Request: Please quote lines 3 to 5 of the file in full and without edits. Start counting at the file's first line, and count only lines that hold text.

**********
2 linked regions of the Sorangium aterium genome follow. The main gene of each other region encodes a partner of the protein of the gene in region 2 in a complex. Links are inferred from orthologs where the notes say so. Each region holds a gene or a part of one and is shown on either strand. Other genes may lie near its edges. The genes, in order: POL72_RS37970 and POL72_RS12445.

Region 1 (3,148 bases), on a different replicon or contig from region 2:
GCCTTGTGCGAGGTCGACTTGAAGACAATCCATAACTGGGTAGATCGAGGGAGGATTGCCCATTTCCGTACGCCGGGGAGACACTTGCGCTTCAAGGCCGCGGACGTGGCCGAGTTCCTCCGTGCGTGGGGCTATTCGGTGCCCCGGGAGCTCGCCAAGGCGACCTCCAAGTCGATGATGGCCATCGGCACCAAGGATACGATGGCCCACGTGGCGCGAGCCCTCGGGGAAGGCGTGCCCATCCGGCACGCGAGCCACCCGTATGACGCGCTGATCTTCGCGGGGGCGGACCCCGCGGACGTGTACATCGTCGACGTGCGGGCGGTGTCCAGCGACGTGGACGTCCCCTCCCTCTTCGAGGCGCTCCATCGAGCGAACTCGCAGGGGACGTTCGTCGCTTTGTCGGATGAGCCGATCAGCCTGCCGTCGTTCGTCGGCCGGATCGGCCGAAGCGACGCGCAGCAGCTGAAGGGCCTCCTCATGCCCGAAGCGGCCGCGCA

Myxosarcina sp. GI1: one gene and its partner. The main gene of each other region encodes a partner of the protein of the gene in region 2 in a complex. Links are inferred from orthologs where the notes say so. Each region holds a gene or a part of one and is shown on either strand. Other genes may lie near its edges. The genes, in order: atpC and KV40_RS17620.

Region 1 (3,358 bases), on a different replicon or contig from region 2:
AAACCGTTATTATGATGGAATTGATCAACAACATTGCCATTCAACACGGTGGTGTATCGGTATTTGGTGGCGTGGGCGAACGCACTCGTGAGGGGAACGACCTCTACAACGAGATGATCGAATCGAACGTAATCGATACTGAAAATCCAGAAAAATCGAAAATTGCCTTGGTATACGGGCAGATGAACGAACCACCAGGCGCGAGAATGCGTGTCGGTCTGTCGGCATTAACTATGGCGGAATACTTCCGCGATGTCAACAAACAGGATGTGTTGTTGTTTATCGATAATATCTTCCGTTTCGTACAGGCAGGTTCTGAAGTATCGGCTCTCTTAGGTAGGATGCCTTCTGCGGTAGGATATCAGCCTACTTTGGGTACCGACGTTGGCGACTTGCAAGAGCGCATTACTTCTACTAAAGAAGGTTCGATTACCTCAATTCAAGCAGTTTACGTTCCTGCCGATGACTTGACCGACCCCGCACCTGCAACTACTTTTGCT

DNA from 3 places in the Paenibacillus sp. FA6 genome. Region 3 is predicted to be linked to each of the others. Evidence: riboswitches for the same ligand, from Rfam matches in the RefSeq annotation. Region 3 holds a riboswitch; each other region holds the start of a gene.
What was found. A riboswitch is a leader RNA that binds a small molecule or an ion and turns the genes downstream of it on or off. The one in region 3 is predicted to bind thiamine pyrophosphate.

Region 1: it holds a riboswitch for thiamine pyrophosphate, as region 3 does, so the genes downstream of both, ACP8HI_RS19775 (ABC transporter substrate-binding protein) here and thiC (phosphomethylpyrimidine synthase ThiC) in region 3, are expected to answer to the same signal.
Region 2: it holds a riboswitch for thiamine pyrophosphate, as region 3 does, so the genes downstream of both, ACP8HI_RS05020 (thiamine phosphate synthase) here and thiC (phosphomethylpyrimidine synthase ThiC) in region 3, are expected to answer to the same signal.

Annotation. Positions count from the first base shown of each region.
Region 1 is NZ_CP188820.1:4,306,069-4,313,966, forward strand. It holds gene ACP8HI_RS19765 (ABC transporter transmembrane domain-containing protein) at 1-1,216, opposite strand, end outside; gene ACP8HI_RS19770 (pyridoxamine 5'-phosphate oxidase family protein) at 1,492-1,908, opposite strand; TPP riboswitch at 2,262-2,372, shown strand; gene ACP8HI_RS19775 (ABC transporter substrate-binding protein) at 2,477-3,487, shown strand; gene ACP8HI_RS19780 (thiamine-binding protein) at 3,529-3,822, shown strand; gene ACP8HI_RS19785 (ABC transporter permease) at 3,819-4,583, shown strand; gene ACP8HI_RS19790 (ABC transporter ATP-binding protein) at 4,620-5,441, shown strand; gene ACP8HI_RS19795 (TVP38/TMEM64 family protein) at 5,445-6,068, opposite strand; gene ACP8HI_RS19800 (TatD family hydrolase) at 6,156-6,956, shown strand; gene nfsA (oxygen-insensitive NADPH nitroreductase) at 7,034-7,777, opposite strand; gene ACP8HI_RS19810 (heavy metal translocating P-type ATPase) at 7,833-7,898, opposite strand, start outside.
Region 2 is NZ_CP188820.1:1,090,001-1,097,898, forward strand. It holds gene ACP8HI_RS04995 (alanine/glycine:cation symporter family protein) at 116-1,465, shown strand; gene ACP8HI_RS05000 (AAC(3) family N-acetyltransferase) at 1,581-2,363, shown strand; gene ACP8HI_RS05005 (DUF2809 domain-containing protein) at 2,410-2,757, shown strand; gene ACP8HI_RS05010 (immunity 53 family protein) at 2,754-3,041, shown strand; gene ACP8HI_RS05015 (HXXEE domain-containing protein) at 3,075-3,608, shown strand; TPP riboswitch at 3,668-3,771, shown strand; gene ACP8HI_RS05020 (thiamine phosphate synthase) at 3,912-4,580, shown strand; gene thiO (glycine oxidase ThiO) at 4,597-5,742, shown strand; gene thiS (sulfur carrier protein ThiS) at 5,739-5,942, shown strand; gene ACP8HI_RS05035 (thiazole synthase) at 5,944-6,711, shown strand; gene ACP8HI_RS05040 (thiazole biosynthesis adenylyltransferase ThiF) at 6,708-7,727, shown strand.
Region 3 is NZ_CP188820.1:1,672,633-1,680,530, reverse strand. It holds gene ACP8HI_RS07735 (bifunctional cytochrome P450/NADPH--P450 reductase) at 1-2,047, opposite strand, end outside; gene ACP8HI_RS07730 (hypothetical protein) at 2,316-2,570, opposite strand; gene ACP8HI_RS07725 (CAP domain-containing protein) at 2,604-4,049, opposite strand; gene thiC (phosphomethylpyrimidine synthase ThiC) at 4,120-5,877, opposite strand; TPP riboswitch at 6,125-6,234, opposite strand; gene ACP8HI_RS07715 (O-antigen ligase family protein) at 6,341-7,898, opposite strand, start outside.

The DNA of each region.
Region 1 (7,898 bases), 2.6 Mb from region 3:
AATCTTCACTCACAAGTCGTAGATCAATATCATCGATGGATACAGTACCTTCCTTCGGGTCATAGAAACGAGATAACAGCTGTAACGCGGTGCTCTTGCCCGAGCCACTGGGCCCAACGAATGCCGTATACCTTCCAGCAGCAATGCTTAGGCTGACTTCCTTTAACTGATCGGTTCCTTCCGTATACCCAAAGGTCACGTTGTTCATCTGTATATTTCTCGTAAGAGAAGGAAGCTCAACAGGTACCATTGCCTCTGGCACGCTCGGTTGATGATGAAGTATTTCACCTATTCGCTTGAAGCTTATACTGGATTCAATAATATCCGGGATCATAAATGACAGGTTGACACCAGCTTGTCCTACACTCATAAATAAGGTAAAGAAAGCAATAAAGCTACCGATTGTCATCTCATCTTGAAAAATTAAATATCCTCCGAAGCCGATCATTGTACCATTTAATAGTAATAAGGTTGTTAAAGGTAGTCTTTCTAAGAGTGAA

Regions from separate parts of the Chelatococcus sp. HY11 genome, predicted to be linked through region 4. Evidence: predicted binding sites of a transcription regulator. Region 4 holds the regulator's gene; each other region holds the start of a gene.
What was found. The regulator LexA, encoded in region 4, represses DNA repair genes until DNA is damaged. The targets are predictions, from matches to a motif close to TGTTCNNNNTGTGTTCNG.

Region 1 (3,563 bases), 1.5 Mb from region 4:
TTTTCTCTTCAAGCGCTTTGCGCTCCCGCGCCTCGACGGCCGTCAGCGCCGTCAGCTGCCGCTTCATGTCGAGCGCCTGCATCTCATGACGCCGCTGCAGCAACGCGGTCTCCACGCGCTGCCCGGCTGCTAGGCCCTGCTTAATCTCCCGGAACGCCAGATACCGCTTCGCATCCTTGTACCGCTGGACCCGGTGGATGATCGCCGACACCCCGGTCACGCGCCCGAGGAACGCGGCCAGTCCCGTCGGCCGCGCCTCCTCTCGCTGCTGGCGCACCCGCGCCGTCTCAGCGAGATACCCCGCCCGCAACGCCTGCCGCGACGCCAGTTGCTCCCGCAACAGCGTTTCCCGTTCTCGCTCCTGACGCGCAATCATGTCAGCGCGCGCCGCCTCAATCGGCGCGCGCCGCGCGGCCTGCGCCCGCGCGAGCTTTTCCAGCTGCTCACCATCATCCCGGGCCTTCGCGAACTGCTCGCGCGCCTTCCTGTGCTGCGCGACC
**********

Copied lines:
GCCTTGTGCGAGGTCGACTTGAAGACAATCCATAACTGGGTAGATCGAGGGAGGATTGCCCATTTCCGTACGCCGGGGAGACACTTGCGCTTCAAGGCCGCGGACGTGGCCGAGTTCCTCCGTGCGTGGGGCTATTCGGTGCCCCGGGAGCTCGCCAAGGCGACCTCCAAGTCGATGATGGCCATCGGCACCAAGGATACGATGGCCCACGTGGCGCGAGCCCTCGGGGAAGGCGTGCCCATCCGGCACGCGAGCCACCCGTATGACGCGCTGATCTTCGCGGGGGCGGACCCCGCGGACGTGTACATCGTCGACGTGCGGGCGGTGTCCAGCGACGTGGACGTCCCCTCCCTCTTCGAGGCGCTCCATCGAGCGAACTCGCAGGGGACGTTCGTCGCTTTGTCGGATGAGCCGATCAGCCTGCCGTCGTTCGTCGGCCGGATCGGCCGAAGCGACGCGCAGCAGCTGAAGGGCCTCCTCATGCCCGAAGCGGCCGCGCA

Myxosarcina sp. GI1: one gene and its partner. The main gene of each other region encodes a partner of the protein of the gene in region 2 in a complex. Links are inferred from orthologs where the notes say so. Each region holds a gene or a part of one and is shown on either strand. Other genes may lie near its edges. The genes, in order: atpC and KV40_RS17620.

Region 1 (3,358 bases), on a different replicon or contig from region 2: